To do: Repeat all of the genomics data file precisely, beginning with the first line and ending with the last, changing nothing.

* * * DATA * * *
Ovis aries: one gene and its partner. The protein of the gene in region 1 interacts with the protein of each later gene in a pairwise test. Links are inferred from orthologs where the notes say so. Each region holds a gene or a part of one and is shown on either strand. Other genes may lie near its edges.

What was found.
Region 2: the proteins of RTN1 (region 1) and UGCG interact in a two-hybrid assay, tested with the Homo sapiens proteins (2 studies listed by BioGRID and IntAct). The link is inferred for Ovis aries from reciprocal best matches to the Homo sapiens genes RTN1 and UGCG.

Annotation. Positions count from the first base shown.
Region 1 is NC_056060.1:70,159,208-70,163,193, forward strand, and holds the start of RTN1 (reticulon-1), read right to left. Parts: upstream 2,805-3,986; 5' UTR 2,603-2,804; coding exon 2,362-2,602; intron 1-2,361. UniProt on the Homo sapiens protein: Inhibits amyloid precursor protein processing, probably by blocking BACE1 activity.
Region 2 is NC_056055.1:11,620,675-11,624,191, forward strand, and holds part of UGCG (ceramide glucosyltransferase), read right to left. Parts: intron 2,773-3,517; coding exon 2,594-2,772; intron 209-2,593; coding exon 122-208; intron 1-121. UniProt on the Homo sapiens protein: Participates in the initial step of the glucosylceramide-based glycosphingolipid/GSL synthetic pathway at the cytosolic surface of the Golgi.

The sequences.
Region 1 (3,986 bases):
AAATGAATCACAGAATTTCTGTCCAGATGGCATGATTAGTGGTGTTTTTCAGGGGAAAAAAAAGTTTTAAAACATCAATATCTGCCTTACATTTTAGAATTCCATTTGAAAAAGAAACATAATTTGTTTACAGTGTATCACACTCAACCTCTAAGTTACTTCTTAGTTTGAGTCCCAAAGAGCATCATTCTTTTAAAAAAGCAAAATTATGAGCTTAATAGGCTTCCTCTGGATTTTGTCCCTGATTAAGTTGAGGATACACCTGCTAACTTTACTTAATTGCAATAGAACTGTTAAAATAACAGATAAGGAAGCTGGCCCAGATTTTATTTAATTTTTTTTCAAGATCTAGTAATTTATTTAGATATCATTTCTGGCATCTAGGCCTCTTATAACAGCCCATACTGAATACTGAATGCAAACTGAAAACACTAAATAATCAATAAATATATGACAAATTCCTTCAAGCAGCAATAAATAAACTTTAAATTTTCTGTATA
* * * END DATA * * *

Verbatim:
Ovis aries: one gene and its partner. The protein of the gene in region 1 interacts with the protein of each later gene in a pairwise test. Links are inferred from orthologs where the notes say so. Each region holds a gene or a part of one and is shown on either strand. Other genes may lie near its edges.

What was found.
Region 2: the proteins of RTN1 (region 1) and UGCG interact in a two-hybrid assay, tested with the Homo sapiens proteins (2 studies listed by BioGRID and IntAct). The link is inferred for Ovis aries from reciprocal best matches to the Homo sapiens genes RTN1 and UGCG.

Annotation. Positions count from the first base shown.
Region 1 is NC_056060.1:70,159,208-70,163,193, forward strand, and holds the start of RTN1 (reticulon-1), read right to left. Parts: upstream 2,805-3,986; 5' UTR 2,603-2,804; coding exon 2,362-2,602; intron 1-2,361. UniProt on the Homo sapiens protein: Inhibits amyloid precursor protein processing, probably by blocking BACE1 activity.
Region 2 is NC_056055.1:11,620,675-11,624,191, forward strand, and holds part of UGCG (ceramide glucosyltransferase), read right to left. Parts: intron 2,773-3,517; coding exon 2,594-2,772; intron 209-2,593; coding exon 122-208; intron 1-121. UniProt on the Homo sapiens protein: Participates in the initial step of the glucosylceramide-based glycosphingolipid/GSL synthetic pathway at the cytosolic surface of the Golgi.

The sequences.
Region 1 (3,986 bases):
AAATGAATCACAGAATTTCTGTCCAGATGGCATGATTAGTGGTGTTTTTCAGGGGAAAAAAAAGTTTTAAAACATCAATATCTGCCTTACATTTTAGAATTCCATTTGAAAAAGAAACATAATTTGTTTACAGTGTATCACACTCAACCTCTAAGTTACTTCTTAGTTTGAGTCCCAAAGAGCATCATTCTTTTAAAAAAGCAAAATTATGAGCTTAATAGGCTTCCTCTGGATTTTGTCCCTGATTAAGTTGAGGATACACCTGCTAACTTTACTTAATTGCAATAGAACTGTTAAAATAACAGATAAGGAAGCTGGCCCAGATTTTATTTAATTTTTTTTCAAGATCTAGTAATTTATTTAGATATCATTTCTGGCATCTAGGCCTCTTATAACAGCCCATACTGAATACTGAATGCAAACTGAAAACACTAAATAATCAATAAATATATGACAAATTCCTTCAAGCAGCAATAAATAAACTTTAAATTTTCTGTATA